Ben Domensino, 25 Aug 2016, 6:18 AM UTC
Snow season high becoming a low point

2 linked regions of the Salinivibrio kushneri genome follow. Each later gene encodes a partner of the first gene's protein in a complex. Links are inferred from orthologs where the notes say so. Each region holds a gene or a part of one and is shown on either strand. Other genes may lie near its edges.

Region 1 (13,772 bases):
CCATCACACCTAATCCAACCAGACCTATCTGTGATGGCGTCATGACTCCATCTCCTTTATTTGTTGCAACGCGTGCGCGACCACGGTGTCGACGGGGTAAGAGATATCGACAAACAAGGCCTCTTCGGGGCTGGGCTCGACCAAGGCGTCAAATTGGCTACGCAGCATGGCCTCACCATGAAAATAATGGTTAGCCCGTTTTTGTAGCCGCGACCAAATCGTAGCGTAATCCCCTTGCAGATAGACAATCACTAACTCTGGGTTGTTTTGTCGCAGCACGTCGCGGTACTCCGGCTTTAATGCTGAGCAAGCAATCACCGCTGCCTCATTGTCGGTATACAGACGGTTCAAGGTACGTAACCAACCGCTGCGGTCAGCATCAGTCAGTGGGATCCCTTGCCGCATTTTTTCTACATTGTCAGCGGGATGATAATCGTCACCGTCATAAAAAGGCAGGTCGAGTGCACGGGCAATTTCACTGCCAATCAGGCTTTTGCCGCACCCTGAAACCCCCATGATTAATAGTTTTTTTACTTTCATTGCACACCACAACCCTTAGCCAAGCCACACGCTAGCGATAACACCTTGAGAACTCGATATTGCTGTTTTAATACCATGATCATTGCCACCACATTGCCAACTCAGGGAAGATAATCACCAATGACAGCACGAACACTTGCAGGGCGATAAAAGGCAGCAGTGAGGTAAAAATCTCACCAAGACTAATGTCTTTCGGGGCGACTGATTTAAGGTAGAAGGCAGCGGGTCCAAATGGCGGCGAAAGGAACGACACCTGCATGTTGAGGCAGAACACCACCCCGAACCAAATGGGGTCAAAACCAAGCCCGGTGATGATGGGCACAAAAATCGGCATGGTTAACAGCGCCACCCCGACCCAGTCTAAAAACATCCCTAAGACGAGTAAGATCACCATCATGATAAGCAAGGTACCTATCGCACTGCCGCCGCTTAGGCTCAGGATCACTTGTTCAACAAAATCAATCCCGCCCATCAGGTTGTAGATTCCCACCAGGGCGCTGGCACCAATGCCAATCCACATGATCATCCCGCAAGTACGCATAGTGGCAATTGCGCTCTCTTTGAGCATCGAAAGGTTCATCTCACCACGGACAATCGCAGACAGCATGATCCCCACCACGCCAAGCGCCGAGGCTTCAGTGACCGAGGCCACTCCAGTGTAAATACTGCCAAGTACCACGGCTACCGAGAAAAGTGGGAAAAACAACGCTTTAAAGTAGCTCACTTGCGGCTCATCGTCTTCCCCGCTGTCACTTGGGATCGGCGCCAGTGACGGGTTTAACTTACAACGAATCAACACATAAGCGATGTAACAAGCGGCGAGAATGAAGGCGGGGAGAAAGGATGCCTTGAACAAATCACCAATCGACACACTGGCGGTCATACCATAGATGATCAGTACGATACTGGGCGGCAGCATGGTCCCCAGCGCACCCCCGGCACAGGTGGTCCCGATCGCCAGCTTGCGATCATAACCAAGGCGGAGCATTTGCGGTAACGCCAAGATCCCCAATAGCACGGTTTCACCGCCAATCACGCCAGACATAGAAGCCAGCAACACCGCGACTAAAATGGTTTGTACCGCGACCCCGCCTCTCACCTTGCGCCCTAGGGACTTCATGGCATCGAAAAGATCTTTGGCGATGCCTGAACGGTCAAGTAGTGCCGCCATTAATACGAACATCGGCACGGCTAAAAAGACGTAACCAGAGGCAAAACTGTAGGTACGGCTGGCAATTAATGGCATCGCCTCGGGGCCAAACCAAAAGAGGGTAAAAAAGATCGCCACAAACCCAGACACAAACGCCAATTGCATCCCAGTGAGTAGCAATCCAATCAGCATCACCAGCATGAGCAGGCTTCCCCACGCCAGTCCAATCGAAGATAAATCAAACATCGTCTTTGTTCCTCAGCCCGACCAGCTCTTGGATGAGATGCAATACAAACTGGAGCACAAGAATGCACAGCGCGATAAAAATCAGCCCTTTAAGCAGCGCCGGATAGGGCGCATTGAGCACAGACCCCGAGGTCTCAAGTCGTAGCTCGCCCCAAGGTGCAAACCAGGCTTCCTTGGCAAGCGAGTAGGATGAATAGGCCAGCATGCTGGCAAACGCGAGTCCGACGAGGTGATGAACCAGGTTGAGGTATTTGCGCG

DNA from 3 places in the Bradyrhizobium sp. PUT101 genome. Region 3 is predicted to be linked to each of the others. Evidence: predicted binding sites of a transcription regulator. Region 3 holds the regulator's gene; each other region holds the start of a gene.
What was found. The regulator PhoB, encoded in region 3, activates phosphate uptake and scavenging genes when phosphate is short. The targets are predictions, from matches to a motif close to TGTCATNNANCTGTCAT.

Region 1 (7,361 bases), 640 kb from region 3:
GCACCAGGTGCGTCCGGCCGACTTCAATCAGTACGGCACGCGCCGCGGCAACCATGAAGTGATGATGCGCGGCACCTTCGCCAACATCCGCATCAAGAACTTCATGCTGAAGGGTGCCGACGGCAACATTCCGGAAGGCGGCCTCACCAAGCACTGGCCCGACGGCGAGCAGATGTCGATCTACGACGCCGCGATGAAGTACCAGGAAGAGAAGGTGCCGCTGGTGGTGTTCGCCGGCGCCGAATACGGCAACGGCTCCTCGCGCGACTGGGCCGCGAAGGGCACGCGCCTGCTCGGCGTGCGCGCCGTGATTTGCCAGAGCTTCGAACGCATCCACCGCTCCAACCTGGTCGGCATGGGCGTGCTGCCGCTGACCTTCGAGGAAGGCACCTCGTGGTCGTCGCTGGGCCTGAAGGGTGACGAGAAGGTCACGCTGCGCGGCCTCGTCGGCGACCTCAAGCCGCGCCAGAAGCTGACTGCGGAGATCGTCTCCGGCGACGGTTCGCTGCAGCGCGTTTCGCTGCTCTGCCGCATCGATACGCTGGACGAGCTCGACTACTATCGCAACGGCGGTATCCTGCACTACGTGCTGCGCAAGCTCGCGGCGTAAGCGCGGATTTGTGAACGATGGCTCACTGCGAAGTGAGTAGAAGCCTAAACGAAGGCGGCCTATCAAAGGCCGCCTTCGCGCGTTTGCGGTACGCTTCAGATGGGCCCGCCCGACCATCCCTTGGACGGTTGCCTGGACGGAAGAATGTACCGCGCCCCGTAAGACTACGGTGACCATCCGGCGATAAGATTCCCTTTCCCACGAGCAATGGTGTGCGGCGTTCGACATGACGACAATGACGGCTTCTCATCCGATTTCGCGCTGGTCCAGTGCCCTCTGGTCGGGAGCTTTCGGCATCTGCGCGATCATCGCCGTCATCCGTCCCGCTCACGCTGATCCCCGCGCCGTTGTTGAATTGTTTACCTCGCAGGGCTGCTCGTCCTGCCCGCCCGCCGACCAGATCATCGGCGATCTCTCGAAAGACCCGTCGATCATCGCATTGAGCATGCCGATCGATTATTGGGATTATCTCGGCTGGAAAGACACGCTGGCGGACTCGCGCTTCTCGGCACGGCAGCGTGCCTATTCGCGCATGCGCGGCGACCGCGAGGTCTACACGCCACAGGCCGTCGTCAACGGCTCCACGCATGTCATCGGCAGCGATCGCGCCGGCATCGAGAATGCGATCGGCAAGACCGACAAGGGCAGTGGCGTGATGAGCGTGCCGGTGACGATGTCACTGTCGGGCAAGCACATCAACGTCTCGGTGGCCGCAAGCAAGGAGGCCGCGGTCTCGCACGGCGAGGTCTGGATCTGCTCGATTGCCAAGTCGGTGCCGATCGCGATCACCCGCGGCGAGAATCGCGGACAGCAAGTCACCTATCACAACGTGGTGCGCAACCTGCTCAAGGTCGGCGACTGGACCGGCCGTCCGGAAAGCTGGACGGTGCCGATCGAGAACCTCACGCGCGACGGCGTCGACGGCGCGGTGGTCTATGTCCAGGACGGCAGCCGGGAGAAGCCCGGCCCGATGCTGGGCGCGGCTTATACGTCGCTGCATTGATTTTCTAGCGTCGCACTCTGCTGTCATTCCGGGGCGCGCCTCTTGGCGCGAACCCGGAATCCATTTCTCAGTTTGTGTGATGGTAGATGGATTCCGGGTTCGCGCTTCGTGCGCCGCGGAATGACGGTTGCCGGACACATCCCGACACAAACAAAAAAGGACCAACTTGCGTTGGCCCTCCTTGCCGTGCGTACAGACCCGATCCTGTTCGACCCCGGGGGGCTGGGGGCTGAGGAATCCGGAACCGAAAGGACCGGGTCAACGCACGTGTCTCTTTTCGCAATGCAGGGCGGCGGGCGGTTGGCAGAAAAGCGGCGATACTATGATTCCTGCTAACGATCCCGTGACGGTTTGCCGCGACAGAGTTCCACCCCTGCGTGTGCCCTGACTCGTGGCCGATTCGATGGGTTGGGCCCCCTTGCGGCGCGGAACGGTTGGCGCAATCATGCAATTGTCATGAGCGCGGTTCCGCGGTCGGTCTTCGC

The 2016 snow season has reached a new peak depth this week according to measurements taken today. Weekly snow depth readings at Spencers Creek by Snowy Hydro have become the accepted measure of Australia's snow conditions. The site is located between Perisher and Thredbo and weekly measurements during the snow season are available back to 1954. The greatest snow depth measured since records commenced was 361cm at the beginning of September in 1981. The long term average season peak sits just below 200cm. Today's reading of 157.5cm is the highest so far for the 2016 season, despite being below the long-term average for this time of year. This shouldn't come as a surprise though, as global warming has reduced both the length and peak depth of Australia's snow season in recent times. Only three out of the last 15 years have had enough snow to reach the long term average peak depth, meaning skiers are now spending more time closer to the ground. Unsurprisingly, the lowest peak ever measured was also during this period. There is a good chance this week's snow depth will remain the high point for the current season. There are no signs of heavy snow for the next few days and models indicate warm temperatures followed by rain in the middle of next week, which will cause some snow melt. It's too early to rule out any more big dumps though, so we will have to wait and see what is in store during September.